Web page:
Color change in fruit might not signal ripeness

I will be giving a class on summer pruning Saturday from 9 to 11 a.m. at the Center for Urban Horticulture, 100 yards east of the orchard at Horse Drive near Decatur Boulevard in North Las Vegas, in the outdoor auditorium. There is no fee for the class. Visit my blog or send me an email for more information.

The fruit in the grocery store looks good. But frequently when you taste it, the taste does not match the look of goodness that you thought was there. This is why.

Ripe fruit is different for the tree than it is to humans. Ripeness to us usually means a color change from green to red, yellow, purple or orange. Fruit that is ripened fully on the tree will start to be slightly “soft” when squeezed.

The bird doesn’t have hands or fingers so they “beak” the fruit. If the fruit does not taste good to a bird, the bird tries a different fruit or fruit from a different tree. Of course that is really irritating because they often don’t just damage one fruit.

A color change can be an indicator to you that harvest time is close. Harvesting a bit early can keep the fruit from dropping because of wind or sampled by hungry birds.

When fruit is very unripe, the seed is not mature enough for good growth, the tree usually will hold on to the fruit unless winds are unbearable. When fruit ripens, the tree holds on to the fruit stronger. And the answer is no, you cannot “glue” fruit back on to a tree when it is blown off due to winds like we had Sunday morning.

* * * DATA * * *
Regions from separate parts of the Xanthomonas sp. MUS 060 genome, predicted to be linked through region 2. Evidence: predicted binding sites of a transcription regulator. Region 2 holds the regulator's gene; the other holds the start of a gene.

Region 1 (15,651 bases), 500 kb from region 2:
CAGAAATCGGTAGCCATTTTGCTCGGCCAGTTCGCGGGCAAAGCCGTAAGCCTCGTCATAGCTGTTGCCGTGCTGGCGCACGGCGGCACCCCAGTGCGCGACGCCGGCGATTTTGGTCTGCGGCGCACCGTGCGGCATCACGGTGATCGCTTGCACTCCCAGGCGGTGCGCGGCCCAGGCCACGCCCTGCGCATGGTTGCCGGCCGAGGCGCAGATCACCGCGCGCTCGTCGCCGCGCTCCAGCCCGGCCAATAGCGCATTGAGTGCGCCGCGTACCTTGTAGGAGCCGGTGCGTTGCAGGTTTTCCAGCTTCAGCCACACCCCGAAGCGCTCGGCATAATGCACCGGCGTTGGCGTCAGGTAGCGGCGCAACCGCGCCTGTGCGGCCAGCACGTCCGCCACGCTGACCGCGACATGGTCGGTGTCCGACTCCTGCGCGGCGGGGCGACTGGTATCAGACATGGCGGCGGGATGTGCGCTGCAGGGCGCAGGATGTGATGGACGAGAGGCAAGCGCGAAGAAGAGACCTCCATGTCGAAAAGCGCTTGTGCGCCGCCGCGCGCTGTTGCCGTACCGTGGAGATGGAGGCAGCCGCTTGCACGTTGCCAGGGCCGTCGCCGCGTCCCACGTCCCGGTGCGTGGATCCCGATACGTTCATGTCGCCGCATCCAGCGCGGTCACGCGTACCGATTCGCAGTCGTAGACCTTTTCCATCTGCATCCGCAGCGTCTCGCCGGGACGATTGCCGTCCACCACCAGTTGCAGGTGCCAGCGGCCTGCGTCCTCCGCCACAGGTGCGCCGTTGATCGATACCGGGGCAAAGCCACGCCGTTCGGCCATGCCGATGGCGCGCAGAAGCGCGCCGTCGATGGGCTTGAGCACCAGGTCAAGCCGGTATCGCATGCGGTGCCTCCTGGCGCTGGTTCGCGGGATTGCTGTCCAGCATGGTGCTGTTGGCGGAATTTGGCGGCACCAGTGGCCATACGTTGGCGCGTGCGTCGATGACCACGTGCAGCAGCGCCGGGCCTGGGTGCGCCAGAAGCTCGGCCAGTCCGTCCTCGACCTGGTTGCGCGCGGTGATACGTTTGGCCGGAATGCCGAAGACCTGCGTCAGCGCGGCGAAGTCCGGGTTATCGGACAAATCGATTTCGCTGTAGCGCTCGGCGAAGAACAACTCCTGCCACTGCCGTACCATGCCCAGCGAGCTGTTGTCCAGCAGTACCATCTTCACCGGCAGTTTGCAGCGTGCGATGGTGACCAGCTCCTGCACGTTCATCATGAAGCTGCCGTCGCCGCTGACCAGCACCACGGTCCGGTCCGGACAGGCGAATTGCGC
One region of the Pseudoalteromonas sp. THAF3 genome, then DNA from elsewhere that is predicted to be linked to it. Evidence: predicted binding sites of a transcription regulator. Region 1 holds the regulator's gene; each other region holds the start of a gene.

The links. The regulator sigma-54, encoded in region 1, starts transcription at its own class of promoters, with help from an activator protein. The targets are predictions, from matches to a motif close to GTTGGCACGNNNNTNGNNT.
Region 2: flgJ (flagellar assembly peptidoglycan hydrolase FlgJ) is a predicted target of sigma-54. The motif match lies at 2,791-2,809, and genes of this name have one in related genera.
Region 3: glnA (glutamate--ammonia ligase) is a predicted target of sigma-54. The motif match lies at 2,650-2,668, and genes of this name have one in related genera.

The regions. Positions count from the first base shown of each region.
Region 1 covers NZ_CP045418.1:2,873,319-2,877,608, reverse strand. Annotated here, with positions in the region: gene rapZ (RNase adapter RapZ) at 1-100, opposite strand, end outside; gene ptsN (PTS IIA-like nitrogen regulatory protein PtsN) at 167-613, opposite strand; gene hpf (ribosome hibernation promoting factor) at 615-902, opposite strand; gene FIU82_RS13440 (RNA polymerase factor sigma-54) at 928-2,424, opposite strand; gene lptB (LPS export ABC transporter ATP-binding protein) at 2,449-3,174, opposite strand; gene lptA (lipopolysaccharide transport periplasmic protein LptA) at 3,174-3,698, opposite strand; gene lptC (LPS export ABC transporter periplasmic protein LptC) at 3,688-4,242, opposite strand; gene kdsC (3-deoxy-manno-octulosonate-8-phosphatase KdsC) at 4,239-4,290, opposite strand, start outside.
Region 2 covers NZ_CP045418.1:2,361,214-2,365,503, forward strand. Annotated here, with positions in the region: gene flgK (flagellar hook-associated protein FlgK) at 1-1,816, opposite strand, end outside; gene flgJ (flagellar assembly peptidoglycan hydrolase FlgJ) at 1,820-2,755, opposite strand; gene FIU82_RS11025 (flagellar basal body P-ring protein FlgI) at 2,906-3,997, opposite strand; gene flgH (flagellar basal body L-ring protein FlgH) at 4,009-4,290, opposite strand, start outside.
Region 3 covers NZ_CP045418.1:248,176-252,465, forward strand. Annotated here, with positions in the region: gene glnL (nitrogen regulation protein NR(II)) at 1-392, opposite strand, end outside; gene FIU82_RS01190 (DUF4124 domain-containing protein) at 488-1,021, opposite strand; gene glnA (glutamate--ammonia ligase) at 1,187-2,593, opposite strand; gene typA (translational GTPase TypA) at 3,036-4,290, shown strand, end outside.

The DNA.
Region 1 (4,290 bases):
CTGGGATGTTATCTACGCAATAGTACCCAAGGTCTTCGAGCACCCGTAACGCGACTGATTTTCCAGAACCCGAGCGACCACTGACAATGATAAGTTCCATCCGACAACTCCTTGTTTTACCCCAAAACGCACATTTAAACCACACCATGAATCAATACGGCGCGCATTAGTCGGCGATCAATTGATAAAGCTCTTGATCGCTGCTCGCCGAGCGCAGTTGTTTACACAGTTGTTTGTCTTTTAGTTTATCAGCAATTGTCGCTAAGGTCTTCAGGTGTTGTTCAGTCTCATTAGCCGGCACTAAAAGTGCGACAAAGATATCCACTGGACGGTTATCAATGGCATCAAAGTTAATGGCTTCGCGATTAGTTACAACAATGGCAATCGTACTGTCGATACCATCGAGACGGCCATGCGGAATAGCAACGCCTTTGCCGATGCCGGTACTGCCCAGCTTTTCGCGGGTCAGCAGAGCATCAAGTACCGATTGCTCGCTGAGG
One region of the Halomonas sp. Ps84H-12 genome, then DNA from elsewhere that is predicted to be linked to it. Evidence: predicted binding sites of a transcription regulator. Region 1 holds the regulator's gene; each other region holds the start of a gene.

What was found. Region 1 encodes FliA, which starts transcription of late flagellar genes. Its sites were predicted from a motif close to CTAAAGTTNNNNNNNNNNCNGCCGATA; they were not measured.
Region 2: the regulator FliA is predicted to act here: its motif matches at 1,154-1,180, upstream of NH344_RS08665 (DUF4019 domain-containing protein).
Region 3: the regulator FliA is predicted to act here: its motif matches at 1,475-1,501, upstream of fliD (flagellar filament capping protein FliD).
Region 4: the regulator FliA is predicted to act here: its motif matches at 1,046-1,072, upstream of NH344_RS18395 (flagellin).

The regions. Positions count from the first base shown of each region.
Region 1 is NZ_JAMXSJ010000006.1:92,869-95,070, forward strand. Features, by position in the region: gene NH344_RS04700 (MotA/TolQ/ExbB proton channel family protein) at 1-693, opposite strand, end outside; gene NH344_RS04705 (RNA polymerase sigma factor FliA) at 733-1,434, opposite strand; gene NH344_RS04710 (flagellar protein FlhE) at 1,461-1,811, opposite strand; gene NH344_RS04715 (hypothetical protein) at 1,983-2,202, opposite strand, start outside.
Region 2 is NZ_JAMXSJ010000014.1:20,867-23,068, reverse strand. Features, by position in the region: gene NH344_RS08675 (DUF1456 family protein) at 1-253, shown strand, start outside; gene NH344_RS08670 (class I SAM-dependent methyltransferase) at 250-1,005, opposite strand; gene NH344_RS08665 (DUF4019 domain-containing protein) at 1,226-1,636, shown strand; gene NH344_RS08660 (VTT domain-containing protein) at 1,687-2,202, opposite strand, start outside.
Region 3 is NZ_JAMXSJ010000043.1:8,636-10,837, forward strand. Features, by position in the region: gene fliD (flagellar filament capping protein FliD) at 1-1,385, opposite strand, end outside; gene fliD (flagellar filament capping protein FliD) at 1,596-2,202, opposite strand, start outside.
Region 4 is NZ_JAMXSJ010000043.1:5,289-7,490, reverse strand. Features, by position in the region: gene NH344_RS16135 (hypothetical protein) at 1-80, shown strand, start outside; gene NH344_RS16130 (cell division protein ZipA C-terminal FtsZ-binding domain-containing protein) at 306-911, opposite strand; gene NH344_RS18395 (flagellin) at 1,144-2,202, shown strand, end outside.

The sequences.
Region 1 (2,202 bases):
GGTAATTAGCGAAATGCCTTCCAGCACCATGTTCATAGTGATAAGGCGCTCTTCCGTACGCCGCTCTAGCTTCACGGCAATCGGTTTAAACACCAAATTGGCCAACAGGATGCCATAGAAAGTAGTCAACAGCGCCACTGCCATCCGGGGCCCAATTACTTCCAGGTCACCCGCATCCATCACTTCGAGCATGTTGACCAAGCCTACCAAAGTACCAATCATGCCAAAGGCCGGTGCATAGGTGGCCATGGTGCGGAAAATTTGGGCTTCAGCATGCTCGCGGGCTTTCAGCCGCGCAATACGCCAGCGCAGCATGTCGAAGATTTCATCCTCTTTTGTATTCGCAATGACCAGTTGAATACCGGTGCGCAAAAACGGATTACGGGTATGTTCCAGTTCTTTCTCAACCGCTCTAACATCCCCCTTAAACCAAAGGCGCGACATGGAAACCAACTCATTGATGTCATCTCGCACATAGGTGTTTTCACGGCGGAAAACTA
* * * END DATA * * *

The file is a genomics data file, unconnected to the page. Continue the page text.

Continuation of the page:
Birds use color to indicate ripeness as well, along with a sense of smell and, of course, the beak test. If you want to stay ahead of birds and fruit drop due to wind, harvest fruit that can develop off of the tree (apricots, peaches, plums not cherries, grapes or figs) when you see a color change in the fruit but they are still firm.

Let them ripen further off of the tree on the kitchen table. Even green fruit, such as green apples and green plums, have a slight color change from green to light green indicating a change in maturity.

Q: Our neighbor’s pine trees are going to be cut down soon. I would like to use the wood chips from the tree as mulch for our recently planted fruit trees. I remember you recommend 4 inches deep. What are your thoughts on fresh mulch as this?

A: Nothing wrong with fresh pine chippings. We provide an assortment of wood chips, fresh, at the orchard for the public. You will have no problems with it. As it is decomposing, make sure you give the soil some extra nitrogen among the bark and soil.